Myxobacteria: Historical aspects, current discoveries, genomics and bioinformaticsMyxobacteria represent the epitome of complex prokaryotic behaviour. Their predatory swarms move over solid surfaces utilizing two distinct motility machineries: one driven by retractable pili, and the other by a novel gliding machinery. Furthermore, under nutrient limitation, myxobacteria enter a developmental program featuring distinct cell fates and culminating in the formation of multicellular fruiting bodies filled with dormant spores (Yang and Higgs, 2014).
For well over a century, the myxobacteria have been the premiere example of prokaryotes with fascinating 'eukaryotic-like' behaviours because of their social lifestyle. During vegetative or active growth, myxobacteria spread or move over solid surfaces as multicellular swarms. This allows them to hunt and feed on prey microorganisms cooperatively as they share secreted antimicrobials and hydrolytic enzymes. When faced with nutrient limitation, myxobacteria may enter a developmental programme with the formation of dormant spores within beautiful and macroscopic multicellular fruiting bodies. The complex multicellular behaviours of these supposedly unicellular microorganisms have had biologists spellbound for many generations.
The earliest work on myxobacteria was pioneered by Roland Thaxter around 1900. He published elegant illustrations of the macroscopic fruiting bodies as well as careful description of microscopic morphologies of vegetative and differentiated cells of various myxobacteria. Like a spore, however, the field largely laid dormant with few signs of life for quite a period. A renaissance started in the 1960s, led by Martin Dworkin, David White, Eugene Rosenberg and Hans Reichenbach. Among many notable accomplishments, they attained new techniques of isolation and cultivation, and provided insights into the physiology and self-organization of these amazing bacteria. Development and application of tools in genetics and molecular biology around the 1980s sparked a booming era of scientific progress on Myxococcus xanthus, the reigning model for this bacterial group. Dale Kaiser and David Zusman deserve the most credit as leaders of this era and they rooted family trees which have produced many a myxobiologist in recent history. Some hallmarks of this period include the discovery of the two motility systems of M. xanthus, insights into the sensory regulation of gliding motility and the establishment of the molecular framework for fruiting body development. The genomics and post-genomics era was launched by the complete sequencing of M. xanthus and Sorangium cellulosum genomes which remain two of the largest among bacteria to this date. Bioinformatic analyses revealed that these genomes encoded record numbers of proteins for signal transduction, transcriptional regulations, secondary metabolite production and of unknown function (Yang and Higgs, 2014). As a sign of the new age, we can now investigate myxobacteria at the level of systems biology instead of individual genes. In more recent years, tools in computational biology and cell biology including advanced imaging are being increasingly applied to myxobacteria to reveal their secrets. As the saying goes, the rest is history.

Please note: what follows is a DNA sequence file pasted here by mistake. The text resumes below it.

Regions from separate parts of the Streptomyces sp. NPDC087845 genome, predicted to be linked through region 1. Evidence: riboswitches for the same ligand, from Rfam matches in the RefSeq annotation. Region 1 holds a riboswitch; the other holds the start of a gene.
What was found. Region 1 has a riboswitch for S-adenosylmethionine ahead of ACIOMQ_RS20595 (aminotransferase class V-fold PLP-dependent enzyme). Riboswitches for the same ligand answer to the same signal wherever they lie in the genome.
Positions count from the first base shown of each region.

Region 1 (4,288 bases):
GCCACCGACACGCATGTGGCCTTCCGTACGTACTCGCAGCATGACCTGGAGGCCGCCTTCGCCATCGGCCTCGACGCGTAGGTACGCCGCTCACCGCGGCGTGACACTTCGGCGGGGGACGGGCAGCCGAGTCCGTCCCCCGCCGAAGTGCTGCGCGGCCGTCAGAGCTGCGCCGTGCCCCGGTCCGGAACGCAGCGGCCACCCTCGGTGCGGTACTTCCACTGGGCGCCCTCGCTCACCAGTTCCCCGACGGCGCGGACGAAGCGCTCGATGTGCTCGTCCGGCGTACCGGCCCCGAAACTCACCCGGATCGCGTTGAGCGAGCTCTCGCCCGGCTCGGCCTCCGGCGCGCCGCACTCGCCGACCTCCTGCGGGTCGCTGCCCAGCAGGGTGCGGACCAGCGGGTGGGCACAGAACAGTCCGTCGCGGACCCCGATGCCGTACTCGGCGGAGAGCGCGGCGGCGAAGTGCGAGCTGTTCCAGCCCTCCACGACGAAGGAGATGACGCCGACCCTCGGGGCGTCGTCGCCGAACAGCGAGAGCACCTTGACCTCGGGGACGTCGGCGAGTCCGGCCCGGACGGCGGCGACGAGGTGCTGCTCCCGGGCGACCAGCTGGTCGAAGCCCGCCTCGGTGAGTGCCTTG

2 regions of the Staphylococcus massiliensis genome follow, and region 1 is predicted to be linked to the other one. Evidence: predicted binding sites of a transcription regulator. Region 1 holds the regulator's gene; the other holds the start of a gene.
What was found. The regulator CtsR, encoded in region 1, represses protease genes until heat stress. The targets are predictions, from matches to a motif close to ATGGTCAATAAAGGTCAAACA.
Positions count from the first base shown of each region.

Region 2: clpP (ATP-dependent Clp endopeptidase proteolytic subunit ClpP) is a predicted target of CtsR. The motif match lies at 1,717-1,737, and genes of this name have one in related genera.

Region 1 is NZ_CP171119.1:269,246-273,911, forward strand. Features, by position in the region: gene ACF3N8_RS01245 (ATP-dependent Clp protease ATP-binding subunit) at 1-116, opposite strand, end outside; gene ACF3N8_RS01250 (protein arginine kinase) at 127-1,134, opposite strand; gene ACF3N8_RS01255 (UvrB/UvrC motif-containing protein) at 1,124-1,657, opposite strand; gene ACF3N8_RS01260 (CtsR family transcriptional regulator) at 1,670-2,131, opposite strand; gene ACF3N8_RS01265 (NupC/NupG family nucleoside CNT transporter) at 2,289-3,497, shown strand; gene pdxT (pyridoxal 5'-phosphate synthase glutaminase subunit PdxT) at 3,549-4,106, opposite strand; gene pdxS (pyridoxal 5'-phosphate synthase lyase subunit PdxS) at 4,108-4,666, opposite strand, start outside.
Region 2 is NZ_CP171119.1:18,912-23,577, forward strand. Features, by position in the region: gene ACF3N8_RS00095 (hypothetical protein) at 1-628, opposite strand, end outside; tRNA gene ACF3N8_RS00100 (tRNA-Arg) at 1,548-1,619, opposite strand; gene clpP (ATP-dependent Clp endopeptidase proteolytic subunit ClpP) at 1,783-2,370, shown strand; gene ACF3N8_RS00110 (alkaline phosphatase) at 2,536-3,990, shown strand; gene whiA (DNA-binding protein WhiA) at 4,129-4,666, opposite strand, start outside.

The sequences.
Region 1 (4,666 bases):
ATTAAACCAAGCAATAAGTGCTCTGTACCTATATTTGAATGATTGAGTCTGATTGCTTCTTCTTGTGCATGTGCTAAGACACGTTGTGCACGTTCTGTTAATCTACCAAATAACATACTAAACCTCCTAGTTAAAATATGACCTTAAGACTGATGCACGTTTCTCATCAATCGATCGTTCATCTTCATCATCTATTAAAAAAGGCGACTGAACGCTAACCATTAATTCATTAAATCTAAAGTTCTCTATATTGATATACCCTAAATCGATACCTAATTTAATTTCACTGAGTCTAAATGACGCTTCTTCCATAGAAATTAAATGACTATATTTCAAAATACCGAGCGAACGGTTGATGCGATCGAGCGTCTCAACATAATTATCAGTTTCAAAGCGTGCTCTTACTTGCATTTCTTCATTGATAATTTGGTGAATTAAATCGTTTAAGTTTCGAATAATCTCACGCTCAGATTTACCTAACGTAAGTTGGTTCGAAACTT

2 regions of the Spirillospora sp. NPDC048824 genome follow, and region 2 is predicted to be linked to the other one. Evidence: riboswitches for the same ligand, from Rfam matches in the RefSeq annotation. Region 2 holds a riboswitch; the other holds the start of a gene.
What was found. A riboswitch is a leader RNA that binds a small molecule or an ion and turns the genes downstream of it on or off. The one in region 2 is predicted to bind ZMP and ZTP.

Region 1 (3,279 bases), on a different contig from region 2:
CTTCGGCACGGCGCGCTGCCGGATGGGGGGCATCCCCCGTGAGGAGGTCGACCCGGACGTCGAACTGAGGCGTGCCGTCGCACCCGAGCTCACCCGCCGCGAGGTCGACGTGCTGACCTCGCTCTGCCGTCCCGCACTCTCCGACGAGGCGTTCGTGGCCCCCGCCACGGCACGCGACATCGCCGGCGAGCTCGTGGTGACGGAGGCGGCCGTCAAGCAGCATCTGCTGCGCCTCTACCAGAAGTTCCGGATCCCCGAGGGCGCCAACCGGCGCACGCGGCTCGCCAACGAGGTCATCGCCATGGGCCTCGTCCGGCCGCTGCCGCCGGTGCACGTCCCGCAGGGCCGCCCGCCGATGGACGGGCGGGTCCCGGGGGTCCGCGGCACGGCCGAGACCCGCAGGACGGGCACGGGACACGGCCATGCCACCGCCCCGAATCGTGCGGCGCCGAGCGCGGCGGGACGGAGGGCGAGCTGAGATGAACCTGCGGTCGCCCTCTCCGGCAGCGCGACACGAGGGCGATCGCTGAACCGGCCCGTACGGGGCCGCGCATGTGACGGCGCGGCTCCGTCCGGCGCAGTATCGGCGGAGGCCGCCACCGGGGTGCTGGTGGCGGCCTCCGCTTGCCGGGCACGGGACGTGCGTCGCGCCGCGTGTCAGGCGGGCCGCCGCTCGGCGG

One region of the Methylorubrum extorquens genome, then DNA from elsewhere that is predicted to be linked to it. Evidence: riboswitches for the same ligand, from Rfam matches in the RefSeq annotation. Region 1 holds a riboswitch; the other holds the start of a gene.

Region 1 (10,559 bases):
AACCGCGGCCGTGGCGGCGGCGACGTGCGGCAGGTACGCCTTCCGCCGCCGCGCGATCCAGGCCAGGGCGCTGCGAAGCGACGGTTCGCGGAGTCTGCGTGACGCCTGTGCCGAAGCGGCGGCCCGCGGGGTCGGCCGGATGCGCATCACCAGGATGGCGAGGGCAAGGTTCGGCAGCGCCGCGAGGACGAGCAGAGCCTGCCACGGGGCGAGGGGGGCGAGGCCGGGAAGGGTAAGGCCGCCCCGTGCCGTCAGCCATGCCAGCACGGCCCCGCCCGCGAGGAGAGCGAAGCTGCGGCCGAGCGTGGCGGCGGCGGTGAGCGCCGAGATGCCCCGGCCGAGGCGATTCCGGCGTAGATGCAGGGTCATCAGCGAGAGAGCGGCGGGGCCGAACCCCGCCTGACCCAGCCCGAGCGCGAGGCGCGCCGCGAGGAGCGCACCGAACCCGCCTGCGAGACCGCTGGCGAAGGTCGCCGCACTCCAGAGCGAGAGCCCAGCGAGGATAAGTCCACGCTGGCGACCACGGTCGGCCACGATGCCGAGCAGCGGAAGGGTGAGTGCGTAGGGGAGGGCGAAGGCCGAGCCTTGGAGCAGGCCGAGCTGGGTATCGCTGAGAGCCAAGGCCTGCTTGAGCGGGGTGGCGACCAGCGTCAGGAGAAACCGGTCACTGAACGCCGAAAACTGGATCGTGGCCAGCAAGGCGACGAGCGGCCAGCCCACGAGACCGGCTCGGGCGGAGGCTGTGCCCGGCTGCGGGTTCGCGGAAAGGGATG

New discoveries and insights on on the model M. xanthus are streaming out in quickened pace and more depth (Yang and Higgs, 2014). With tools in functional genomics and the increasing power of technology, it is now possible to study myxobacteria by comparative genomics as well as global transcriptomics and proteomics. Quantitative approaches and high-resolution imaging are providing insights into regulatory networks and promising to unravel many mechanistic mysteries.
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